Generic code that gives the absolute value for integers and reals, and the Euclidean norm for `Complex`

Hello, I'm new here. I just finished my first project using Swift Numerics, which is actually a tutorial about plotting the Mandelbrot set, and using it to compute πœ‹ very inefficiently, as reported by Dave Boll in this 1991 post to sci.math. There's also a detour into IEEE 754 floating point formats, but I won't give spoilers here. :grin:

I realized quite late in writing the second part that using the magnitude property from Numeric wasn't the right way to the check boundedness of f for complex z. As the documentation (which I read, but evidently didn't absorb :flushed:) clearly points out in multiple places, for Complex, magnitude is the :infinity:-norm. Of course, what I needed for M set boundedness checking is the Euclidean norm, which is available in length.

I didn't notice this for a while because the :infinity:-norm gives nearly the same plots of the M set and approximations of the digits of πœ‹β€”it just takes a few more iterations for f to blow up when z has non-zero real and imaginary components. But exact iteration counts are important for reproducing Boll's results.

I struggled to figure out how to write code that is generic over integers, reals, and complex numbers, and uses magnitude for integers and reals, and length for complex. What I ended up doing is writing a protocol Lengthy (sorry) that requires a length property, and giving it a default implementation that returned magnitude. Then everything that conforms to Numeric and Complex already conform to Lengthy as well, and length is the property I use in the generic code. In other words,

protocol Lengthy: Numeric {
    var length: Magnitude { get }

extension Lengthy {
    var length: Magnitude {

extension Int: Lengthy {}
extension Double: Lengthy {}
extension Float80: Lengthy {}
extension ComplexModule.Complex: Lengthy {}

I haven't decided whether this is kludgy or not, and I'm interested to hear what more experienced Swift Numerics / Standard Library programmers think.

I'd also appreciate hearing any other suggestions for improvement on my tutorial.


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You don't need the Euclidean norm to generate the Mandelbrot set--all norms on a finite-dimensional vector space are compatible, so a sequence blows up in the Euclidean norm if and only if it blows up in the max norm as well. (I.e. it doesn't generate "nearly the same plots". Unless you have a bug in your implementation, it generates exactly the same plots.)

This may not actually matter for computing digits of Ο€, either, because requiring a few more or less iterations to blow up only changes the low-order digits in the iteration count, but the approximation to Ο€ is in the high-order digits (it would matter if the values required, say 10% more iterations). I haven't really studied the method in question, however, so I can't tell you off the top of my head what precisely will happen here.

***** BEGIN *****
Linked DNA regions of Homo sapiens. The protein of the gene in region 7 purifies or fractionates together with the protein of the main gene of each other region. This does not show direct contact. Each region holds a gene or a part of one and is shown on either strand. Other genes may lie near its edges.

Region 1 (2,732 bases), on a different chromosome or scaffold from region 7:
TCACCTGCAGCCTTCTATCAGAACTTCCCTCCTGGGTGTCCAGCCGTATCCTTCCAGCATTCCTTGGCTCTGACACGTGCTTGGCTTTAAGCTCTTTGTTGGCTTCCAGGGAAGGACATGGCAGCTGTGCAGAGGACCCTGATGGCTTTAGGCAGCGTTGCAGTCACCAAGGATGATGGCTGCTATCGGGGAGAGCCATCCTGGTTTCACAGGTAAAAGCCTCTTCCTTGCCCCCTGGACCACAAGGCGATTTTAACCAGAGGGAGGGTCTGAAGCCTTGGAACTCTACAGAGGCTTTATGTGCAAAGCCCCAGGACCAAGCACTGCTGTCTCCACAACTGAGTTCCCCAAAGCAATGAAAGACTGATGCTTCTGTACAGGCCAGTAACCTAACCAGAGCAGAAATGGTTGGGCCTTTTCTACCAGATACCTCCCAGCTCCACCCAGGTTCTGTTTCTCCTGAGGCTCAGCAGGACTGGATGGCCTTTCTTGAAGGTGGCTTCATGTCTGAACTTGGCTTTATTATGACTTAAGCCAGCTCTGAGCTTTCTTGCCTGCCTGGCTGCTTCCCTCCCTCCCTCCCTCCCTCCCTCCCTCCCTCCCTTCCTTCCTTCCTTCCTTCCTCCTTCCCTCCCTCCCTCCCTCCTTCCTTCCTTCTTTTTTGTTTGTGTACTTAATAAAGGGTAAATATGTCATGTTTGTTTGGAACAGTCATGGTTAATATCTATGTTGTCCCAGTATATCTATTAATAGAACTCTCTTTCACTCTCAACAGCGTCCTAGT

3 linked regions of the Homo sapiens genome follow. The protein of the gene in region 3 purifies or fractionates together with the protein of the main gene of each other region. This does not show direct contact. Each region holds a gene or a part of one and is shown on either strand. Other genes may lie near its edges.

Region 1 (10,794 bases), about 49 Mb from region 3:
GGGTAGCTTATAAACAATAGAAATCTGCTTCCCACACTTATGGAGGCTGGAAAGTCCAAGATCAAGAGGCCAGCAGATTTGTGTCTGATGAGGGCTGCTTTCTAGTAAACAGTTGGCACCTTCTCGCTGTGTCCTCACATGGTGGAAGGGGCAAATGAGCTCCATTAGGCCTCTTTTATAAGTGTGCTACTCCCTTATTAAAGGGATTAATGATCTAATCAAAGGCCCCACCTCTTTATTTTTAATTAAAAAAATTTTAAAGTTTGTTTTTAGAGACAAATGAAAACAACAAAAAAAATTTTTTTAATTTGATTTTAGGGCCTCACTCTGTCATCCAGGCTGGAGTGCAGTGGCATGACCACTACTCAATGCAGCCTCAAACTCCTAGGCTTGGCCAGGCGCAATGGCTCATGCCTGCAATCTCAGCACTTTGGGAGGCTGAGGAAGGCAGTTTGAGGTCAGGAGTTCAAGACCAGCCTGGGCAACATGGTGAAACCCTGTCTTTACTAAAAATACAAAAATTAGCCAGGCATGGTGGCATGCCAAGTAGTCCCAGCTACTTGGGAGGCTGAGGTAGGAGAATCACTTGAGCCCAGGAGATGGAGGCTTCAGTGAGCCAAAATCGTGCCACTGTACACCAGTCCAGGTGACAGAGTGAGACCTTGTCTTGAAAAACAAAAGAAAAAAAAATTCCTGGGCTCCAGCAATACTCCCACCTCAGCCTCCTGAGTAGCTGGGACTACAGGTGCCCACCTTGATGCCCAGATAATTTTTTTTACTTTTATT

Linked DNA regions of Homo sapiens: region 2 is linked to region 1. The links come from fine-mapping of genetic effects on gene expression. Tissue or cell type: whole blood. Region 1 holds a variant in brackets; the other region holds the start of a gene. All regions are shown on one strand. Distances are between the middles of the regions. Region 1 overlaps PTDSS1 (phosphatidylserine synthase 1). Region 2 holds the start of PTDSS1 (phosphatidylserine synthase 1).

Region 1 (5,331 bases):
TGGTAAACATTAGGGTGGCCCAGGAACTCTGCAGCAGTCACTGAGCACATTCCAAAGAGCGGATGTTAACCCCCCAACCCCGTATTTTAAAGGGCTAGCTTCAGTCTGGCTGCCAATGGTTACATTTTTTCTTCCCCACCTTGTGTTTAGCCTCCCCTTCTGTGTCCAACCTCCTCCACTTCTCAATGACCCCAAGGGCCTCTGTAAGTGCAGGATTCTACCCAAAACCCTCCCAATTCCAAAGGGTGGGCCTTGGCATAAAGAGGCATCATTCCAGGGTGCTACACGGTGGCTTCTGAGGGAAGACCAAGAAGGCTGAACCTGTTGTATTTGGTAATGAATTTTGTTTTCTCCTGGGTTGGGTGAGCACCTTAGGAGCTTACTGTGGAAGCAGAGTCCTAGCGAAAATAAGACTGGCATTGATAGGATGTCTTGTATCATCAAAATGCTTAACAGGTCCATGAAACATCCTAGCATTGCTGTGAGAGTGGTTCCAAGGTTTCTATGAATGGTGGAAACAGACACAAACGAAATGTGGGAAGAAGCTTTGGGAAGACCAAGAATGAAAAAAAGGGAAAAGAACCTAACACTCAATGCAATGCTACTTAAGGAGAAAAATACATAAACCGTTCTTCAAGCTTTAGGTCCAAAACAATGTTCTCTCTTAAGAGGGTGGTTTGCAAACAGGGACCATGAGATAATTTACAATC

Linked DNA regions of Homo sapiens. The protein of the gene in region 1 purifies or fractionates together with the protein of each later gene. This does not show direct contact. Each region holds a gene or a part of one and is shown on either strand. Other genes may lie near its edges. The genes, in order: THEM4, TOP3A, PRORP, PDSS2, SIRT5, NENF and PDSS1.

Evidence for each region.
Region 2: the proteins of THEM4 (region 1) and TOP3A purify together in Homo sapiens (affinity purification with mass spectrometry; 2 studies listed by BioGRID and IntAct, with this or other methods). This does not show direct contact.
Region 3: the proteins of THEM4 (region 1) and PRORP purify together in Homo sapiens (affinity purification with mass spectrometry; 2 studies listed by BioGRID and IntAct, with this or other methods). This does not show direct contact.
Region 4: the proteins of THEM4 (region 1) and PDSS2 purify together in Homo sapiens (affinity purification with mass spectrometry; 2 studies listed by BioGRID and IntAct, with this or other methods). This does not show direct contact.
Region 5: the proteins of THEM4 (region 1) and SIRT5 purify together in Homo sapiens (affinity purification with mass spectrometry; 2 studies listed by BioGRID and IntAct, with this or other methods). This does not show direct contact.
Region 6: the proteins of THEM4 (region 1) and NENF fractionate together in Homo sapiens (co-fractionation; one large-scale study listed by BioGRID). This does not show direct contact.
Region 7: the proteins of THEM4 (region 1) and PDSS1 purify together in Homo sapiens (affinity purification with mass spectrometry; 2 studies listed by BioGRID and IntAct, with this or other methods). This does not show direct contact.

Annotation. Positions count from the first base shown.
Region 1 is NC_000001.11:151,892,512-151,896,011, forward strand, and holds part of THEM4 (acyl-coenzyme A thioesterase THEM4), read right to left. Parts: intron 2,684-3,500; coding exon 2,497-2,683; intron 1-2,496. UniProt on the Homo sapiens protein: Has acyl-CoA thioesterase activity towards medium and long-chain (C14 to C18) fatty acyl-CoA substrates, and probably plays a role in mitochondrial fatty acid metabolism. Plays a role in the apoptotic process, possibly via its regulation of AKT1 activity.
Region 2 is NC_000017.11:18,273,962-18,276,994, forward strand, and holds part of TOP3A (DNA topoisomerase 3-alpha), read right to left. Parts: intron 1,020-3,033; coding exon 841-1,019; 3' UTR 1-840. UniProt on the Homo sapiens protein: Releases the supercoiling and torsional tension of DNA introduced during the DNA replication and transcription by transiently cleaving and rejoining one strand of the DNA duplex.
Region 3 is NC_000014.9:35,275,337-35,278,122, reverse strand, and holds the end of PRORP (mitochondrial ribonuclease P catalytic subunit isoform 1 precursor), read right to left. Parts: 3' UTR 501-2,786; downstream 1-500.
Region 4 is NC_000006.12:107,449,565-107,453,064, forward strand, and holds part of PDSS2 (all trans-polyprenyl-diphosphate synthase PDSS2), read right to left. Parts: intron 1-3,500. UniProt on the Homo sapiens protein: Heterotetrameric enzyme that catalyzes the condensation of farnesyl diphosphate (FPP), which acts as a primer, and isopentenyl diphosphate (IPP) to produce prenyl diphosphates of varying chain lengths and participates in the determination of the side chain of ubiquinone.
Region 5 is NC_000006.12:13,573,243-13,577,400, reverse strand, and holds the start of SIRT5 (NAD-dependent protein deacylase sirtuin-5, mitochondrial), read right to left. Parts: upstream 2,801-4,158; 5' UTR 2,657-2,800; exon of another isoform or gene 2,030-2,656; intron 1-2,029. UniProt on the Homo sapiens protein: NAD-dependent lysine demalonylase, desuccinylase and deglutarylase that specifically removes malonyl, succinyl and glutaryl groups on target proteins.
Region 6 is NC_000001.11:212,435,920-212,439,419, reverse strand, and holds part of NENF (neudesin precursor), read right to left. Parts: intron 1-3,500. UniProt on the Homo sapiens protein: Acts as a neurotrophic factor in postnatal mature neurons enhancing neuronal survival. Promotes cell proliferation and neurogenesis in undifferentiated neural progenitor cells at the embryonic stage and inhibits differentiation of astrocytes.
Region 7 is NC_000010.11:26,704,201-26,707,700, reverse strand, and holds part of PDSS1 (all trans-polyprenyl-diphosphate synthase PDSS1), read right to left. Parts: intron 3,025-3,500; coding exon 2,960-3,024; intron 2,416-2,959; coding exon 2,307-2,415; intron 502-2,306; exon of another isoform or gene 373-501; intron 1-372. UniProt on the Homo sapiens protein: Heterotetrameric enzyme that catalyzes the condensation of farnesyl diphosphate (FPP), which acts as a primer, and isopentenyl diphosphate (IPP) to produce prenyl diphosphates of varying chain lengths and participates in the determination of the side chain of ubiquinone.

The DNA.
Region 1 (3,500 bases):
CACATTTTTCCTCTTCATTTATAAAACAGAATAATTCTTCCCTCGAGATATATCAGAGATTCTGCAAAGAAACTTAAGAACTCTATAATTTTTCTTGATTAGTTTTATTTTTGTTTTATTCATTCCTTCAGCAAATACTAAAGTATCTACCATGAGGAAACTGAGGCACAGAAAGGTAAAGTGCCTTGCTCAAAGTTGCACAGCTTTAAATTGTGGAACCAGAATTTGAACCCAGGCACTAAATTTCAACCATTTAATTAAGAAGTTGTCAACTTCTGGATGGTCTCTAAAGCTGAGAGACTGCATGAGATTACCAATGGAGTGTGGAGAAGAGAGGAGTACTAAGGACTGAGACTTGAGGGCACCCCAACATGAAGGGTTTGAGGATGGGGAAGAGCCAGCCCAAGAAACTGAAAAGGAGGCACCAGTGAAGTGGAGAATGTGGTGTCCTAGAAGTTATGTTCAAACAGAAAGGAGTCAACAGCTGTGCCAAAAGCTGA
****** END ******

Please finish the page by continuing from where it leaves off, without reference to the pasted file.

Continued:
After thinking about it for a minute, the iteration counts are necessarily within O(1) of each other, so it also has no effect on the computation of the digits of Ο€. You'll see slightly different values, but the approximations must converge at the same rate, and actually for any reasonable implementation should only vary in the final digit.

All that said, if you really want a Euclidean length defined on anything conforming to Numeric, what you have is as reasonable a definition as anything, so long as you're clear that the default implementation will be incorrect for some third-party types that may conform.

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Thank you for the correction and education on the max norm. I'm interested in mathematics, but not trained much past undergraduate level courses, and I hadn't learned about the max norm prior to reading the Swift Numerics docs.

I did see a handful of plot points change when I switched implementations. Checking the diffs, it looks like they were are all points that belonged to the set when using the max norm, which then disappeared when I used the Euclidean norm. I saw these differences only on the set border, and when zoomed in to some degree. Also, I performed only 30 iterations. That all seems consistent with it taking a few more iterations for f to blow up using the max norm.

As you say, the differences I saw in the iteration counts approximating πœ‹ were all +/- 1 in the least significant digit. But I wanted to see if I could duplicate Boll's results exactly, and with the Euclidean norm, I didβ€”with the exception of getting 31415927 instead of 31415928 in the case of c = (-0.75, 1e-07).

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This is yet another reminder that I should always stop and think twice about what I'm saying whenever I write "of course". :man_facepalming:

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